A study led by Professor Stephen Neville at AUT looks at the impact of physical and social environments on a group of oldest-old people, aged 85 years and over, and their ability to remain socially engaged in a small rural community.
“Age-friendly initiatives are relatively recent in New Zealand and almost entirely focused on urban areas, yet rural communities are typically older,” says Professor Neville.
“This research has added the voice of oldest-old people living rurally to existing recommendations for the development of age-friendly communities. Policymakers and planners will find this information useful as they consider how to adapt as the population grows older.”
Environmental gerontology seeks to optimise the relationship between ageing people and their environment. The study is the first of its kind to examine New Zealand’s rural-dwelling oldest-old. The findings were published in the International Journal of Qualitative Studies on Health and Wellbeing.
It is particularly relevant as the government moves to finalise the Better Later Life strategy for an ageing population and Auckland Council drafts an age-friendly action plan in a bid for membership of the World Health Organisation’s Global Network of Age-Friendly Cities and Communities.
In New Zealand, it is estimated that there will be one million seniors within the next decade. By 2034, a quarter of the population (1.2 million) will be aged 65-plus. Those aged 85 years and over are the fastest growing older adult group, with increasing numbers living independently in their communities.
“The study highlights the interconnection between physical and social environments. An enabling physical environment is essential to support the social participation of people aged 85 years living rurally,” says Professor Neville.
Both the physical and social environments should also enable older people to successfully age in place.
Ageing in place refers to a person’s ability to remain living in their own home and community – safely, independently and comfortably – regardless of age. It is a central tenet of government initiatives in several countries, but one that relies on communities being appropriate places for older people to age.
Researchers interviewed 15 participants, aged 85 years and over, living independently in a small rural area. Two key themes emerged from the conversations.
The first theme, “Negotiating the physical environment: Getting there and back”, emphasises that transport is essential to older people being able to engage with their community.
The study reveals a heavy reliance on driving in the small rural area, due in part to limited public transport and participants having difficulty getting on and off the bus. The most common mode of transport was a privately-owned vehicle.
The group agreed that driving was central to being able to successfully age in place and the thought of not being able to drive in the future was a major concern. One participant noted that she would have to move if she couldn’t get around by herself. “I’d probably move closer to my children and live in a retirement village,” she said.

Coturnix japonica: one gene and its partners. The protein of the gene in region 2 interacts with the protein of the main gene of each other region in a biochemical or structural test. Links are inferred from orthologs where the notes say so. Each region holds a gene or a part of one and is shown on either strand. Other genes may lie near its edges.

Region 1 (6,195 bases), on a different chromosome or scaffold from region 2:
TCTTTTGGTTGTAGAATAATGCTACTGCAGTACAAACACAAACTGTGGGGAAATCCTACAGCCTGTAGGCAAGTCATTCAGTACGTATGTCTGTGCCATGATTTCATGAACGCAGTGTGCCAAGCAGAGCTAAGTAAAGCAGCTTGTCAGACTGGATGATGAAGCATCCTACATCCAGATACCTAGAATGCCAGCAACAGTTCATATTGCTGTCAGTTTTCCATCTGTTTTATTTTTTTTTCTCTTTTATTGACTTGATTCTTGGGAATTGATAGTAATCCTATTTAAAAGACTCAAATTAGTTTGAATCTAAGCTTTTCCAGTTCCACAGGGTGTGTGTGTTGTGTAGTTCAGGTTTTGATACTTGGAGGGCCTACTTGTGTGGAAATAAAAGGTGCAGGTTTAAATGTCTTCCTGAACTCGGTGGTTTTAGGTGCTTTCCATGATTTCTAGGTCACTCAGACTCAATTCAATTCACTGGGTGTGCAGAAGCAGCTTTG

The dynamics of traffic flow can make it difficult for older people to navigate the physical environment. A particularly complex intersection at one end of the main street was identified as a physical barrier, whether participants were driving or walking, forcing many of them to take a longer alternative route.
Issues with parking, including the lack of spaces close to amenities and short time limits, were problematic for several participants, interfering with essential errands and their ability to engage with the community. The group primarily moved around the community at times when parking was easy to obtain, with the exception of those that held a mobility parking permit.
The second theme, “Maintaining social networks: Places to go, people to see”, relates to the social environment – (the collective social and cultural institutions, patterns and processes that influence the life of an individual or community).
The study shows that most participants had developed enduring and satisfying social networks, as well as being actively involved in local organisations, and felt connected to their community. Family, friends and neighbours played a vital role in enabling them to remain socially engaged. However, while the importance of family was acknowledged, an established network of friends and neighbours was more highly regarded.
Maintaining friendships was an important factor in deciding where to live. Social networks of friends, rather than family, have been shown to contribute to resilience in older people. One participant noted that, when you get older, friends are what matter. “Family is nice, but they are all busy. Your friends are your age and you understand one another,” she said.
Strong relationships with neighbours were especially important for those with no relatives living close by. Sometimes neighbours played the role of surrogate family, even providing care when several participants were unwell.
However, changes in social networks have had an effect on social engagement. Increasing migration in and out of the small rural area had changed the character of the community, and lessened opportunities for spontaneous social interaction. One participant commented on her new neighbours. “We’ve got people who are younger and both working. With them away during the day, I feel a bit isolated. There isn’t the same opportunity to chat,” she said.
Professor Stephen Neville is Co-Director of the AUT Centre for Active Ageing and President of the New Zealand Association of Gerontology. He is also Head of Department for nursing at the School of Clinical Sciences at AUT. His research focuses on the health and wellbeing of older people and marginalised groups, and health workforce issues.